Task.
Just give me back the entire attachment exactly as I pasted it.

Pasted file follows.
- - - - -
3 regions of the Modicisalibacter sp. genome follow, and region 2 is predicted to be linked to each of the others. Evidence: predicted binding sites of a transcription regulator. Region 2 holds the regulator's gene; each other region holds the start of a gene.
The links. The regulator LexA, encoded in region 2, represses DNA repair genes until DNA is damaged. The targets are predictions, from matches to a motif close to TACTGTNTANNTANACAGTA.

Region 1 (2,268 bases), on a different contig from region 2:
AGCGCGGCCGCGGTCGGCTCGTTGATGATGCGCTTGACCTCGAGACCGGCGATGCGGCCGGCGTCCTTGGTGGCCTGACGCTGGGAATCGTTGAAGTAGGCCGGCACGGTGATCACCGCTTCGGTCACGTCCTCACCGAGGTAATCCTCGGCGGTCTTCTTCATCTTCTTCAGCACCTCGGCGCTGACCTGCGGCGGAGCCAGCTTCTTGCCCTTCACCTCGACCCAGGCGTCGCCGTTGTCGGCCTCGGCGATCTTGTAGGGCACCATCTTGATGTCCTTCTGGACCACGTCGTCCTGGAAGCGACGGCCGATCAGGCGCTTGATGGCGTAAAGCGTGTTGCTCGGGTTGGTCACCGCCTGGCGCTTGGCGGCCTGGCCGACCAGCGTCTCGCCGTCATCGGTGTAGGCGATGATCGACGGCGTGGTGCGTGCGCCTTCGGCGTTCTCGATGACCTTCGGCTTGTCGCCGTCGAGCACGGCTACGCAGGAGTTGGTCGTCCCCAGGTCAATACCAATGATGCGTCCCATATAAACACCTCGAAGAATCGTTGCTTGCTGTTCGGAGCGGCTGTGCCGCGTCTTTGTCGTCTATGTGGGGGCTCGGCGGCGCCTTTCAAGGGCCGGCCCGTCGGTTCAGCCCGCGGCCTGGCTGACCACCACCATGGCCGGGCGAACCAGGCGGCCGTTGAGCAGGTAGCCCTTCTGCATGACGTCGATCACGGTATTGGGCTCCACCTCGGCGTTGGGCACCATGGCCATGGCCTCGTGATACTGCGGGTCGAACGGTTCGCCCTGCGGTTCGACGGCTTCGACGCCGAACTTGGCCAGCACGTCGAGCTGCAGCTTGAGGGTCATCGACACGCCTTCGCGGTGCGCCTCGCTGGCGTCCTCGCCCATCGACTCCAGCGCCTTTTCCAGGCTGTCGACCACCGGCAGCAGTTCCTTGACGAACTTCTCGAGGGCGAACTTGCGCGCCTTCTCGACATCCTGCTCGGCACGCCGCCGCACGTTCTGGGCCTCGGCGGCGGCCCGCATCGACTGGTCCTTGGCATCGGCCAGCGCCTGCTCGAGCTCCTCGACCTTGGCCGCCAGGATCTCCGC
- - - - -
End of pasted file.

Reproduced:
3 regions of the Modicisalibacter sp. genome follow, and region 2 is predicted to be linked to each of the others. Evidence: predicted binding sites of a transcription regulator. Region 2 holds the regulator's gene; each other region holds the start of a gene.
The links. The regulator LexA, encoded in region 2, represses DNA repair genes until DNA is damaged. The targets are predictions, from matches to a motif close to TACTGTNTANNTANACAGTA.

Region 1 (2,268 bases), on a different contig from region 2:
AGCGCGGCCGCGGTCGGCTCGTTGATGATGCGCTTGACCTCGAGACCGGCGATGCGGCCGGCGTCCTTGGTGGCCTGACGCTGGGAATCGTTGAAGTAGGCCGGCACGGTGATCACCGCTTCGGTCACGTCCTCACCGAGGTAATCCTCGGCGGTCTTCTTCATCTTCTTCAGCACCTCGGCGCTGACCTGCGGCGGAGCCAGCTTCTTGCCCTTCACCTCGACCCAGGCGTCGCCGTTGTCGGCCTCGGCGATCTTGTAGGGCACCATCTTGATGTCCTTCTGGACCACGTCGTCCTGGAAGCGACGGCCGATCAGGCGCTTGATGGCGTAAAGCGTGTTGCTCGGGTTGGTCACCGCCTGGCGCTTGGCGGCCTGGCCGACCAGCGTCTCGCCGTCATCGGTGTAGGCGATGATCGACGGCGTGGTGCGTGCGCCTTCGGCGTTCTCGATGACCTTCGGCTTGTCGCCGTCGAGCACGGCTACGCAGGAGTTGGTCGTCCCCAGGTCAATACCAATGATGCGTCCCATATAAACACCTCGAAGAATCGTTGCTTGCTGTTCGGAGCGGCTGTGCCGCGTCTTTGTCGTCTATGTGGGGGCTCGGCGGCGCCTTTCAAGGGCCGGCCCGTCGGTTCAGCCCGCGGCCTGGCTGACCACCACCATGGCCGGGCGAACCAGGCGGCCGTTGAGCAGGTAGCCCTTCTGCATGACGTCGATCACGGTATTGGGCTCCACCTCGGCGTTGGGCACCATGGCCATGGCCTCGTGATACTGCGGGTCGAACGGTTCGCCCTGCGGTTCGACGGCTTCGACGCCGAACTTGGCCAGCACGTCGAGCTGCAGCTTGAGGGTCATCGACACGCCTTCGCGGTGCGCCTCGCTGGCGTCCTCGCCCATCGACTCCAGCGCCTTTTCCAGGCTGTCGACCACCGGCAGCAGTTCCTTGACGAACTTCTCGAGGGCGAACTTGCGCGCCTTCTCGACATCCTGCTCGGCACGCCGCCGCACGTTCTGGGCCTCGGCGGCGGCCCGCATCGACTGGTCCTTGGCATCGGCCAGCGCCTGCTCGAGCTCCTCGACCTTGGCCGCCAGGATCTCCGC